I just read “The Poorhouse Fair,” by John Updike. I think it’s his first novel. This edition has a copyright of 1958 on it. It’s an old paperback – a “Fawcett Crest” edition.
One of the first most striking features of this book is the antique censorship of some obvious and surprising “profane” words. Any instance of the word “fuck” becomes “f.” So you see things like “He’s a f.er”, or “I don’t give a f.” The main character’s name is “John F. Hook,” who is a 90+ year old convalescent living in a public retirement home. Sooooo to make this otherwise boring novel more interesting, I like to imagine that the middle initial is actually a profanity-censor, and everybody actually refers to this thoughtful, biblical minded old man as “John Fucking Hook”.
Other words like “shit,” definitely get the treatment. But then there’s one or two that get the treatment when it’s not immediately obvious what the vulgarity is. It’s a profanity puzzle! C.S.er was pretty easy – just took a moment to figure it out in context: “I’ll kill the C.S.er.” But, the best thing about censored profanity is you can make up your own if you want it to be even more obscene! “Son of a bitch of a cat-killer, brave bastard run your a.h. off.” I prefer to read it as “run your anal hemmerhoids off!” That’ll show ’em!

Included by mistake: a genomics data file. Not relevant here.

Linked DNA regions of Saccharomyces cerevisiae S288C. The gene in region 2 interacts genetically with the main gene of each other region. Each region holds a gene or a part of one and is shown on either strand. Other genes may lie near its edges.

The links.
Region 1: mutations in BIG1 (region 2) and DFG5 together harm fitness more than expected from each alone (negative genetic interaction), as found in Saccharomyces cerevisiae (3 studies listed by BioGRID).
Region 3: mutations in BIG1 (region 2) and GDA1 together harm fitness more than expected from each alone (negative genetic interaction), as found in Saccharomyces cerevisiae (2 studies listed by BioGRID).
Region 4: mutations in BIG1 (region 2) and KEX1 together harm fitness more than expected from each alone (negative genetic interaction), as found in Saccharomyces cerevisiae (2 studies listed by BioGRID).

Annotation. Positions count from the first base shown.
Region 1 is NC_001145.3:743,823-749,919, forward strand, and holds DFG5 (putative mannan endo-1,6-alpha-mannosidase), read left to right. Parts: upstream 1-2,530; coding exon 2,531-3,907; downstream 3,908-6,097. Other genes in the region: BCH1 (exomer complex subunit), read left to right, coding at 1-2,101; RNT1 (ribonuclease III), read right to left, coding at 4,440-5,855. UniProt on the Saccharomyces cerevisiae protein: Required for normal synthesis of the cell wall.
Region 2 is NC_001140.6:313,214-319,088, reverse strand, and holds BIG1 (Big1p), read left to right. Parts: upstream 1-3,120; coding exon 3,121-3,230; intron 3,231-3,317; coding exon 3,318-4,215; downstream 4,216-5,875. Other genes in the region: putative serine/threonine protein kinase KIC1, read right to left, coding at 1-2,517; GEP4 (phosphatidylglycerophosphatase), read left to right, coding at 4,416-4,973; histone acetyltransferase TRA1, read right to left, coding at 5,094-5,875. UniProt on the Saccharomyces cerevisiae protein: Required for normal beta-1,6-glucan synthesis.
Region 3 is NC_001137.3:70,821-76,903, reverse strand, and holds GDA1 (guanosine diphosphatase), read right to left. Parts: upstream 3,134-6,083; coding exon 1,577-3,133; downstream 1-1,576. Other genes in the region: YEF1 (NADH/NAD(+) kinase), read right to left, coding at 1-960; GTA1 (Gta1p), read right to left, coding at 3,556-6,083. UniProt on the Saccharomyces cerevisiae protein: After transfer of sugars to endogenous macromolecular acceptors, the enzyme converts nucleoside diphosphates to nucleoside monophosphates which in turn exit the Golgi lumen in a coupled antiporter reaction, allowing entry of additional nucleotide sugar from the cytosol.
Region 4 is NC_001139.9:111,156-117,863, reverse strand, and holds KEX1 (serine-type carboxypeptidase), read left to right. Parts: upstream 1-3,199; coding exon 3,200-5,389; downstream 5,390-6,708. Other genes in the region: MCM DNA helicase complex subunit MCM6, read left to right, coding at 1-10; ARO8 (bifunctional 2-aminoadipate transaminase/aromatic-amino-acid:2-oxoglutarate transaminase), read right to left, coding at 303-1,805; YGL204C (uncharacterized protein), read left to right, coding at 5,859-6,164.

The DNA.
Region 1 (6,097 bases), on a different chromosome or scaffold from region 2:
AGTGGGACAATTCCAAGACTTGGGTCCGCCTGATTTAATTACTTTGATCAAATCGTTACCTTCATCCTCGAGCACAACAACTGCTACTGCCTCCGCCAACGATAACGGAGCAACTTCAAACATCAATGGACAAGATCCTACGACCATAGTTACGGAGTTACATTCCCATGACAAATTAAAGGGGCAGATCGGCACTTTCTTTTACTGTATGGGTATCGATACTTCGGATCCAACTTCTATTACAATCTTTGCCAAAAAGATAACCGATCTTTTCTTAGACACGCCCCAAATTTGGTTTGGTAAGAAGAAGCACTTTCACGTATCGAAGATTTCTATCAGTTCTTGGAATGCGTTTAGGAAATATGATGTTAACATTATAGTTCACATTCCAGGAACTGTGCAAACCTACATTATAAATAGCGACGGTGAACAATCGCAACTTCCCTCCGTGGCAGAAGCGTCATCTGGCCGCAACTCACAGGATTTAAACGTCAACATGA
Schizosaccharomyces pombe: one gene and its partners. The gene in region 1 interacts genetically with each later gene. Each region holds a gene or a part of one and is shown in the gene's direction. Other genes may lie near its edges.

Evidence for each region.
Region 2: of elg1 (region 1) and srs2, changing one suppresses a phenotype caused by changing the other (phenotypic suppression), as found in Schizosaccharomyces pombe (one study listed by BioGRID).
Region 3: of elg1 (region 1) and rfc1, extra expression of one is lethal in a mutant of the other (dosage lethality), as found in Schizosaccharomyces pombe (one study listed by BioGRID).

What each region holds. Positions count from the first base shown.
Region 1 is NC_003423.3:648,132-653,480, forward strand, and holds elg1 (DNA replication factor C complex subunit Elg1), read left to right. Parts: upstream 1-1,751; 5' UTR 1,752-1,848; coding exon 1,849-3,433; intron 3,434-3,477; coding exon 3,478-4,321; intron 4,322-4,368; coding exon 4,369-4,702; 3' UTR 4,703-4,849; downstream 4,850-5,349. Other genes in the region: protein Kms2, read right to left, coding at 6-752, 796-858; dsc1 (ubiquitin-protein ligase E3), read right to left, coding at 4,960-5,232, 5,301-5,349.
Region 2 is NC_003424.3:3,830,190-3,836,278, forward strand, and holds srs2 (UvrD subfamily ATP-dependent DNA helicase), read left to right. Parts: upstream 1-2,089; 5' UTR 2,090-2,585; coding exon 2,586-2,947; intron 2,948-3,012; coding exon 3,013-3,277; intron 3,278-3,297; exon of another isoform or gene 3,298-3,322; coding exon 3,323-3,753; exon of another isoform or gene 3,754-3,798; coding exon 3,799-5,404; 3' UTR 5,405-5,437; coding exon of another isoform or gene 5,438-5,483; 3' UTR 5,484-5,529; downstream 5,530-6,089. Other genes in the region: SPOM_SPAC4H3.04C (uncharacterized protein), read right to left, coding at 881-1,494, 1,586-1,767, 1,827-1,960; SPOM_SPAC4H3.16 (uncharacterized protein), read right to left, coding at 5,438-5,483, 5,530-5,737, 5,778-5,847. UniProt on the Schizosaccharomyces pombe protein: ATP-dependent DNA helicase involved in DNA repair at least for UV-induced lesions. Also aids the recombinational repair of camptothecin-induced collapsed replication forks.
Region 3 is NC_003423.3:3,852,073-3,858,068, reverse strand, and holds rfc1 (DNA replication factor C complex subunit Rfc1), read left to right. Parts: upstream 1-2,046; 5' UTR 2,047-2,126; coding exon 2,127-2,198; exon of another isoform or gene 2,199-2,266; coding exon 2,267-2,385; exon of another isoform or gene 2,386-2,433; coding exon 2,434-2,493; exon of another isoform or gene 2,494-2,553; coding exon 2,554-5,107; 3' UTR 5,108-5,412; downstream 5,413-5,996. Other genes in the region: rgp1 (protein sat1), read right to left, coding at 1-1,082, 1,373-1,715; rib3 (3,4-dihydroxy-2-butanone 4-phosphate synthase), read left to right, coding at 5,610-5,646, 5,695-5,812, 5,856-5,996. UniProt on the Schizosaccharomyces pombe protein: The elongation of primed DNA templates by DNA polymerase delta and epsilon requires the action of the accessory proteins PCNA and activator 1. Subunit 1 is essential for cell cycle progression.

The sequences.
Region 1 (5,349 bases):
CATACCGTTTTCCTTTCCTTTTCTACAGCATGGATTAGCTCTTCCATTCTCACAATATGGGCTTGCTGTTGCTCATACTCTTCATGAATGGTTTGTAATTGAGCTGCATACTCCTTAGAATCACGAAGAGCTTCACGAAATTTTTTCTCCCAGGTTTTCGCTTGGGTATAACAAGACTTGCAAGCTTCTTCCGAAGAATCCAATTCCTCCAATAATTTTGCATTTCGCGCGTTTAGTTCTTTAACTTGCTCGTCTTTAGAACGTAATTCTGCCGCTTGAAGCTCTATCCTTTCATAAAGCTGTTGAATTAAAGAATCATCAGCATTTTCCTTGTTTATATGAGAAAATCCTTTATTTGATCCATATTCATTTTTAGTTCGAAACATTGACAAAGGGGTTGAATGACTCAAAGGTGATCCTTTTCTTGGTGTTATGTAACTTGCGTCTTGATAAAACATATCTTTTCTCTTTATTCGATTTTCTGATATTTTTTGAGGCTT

Being the brave seeker of depravity that I am, my eyes couldn’t help but stutter at the sight of this paragraph. Just the opening phrase is beautiful in it’s ease of misreading, but the paragraph goes on to offer up choice snippets for the ill-minded to relish in. I’ve quoted the paragraph verbatim, with just one of many possible interpretations color coded in red:
Conner stood by two men screwing, with painful slowness, colored bulbs into sockets strung on long cords. They were maneuvering this chore in the dead center of the main walk. Surely they needed at least advice or one of the nimbler men – Gregg, for instance, who had been, come to think of it, an electrician in Newark – to mount the shaky ladder lying on the lawn, stained by dew, when the time came to string the lights on the posts. He asked aloud how they proposed to get them up. The two went on fumbling without reply.
The moral of the story? Even the most boring book about a day in the life of a convalescent home can become an enriching experience with a little censorship and wicked-mindedness. Happy reading!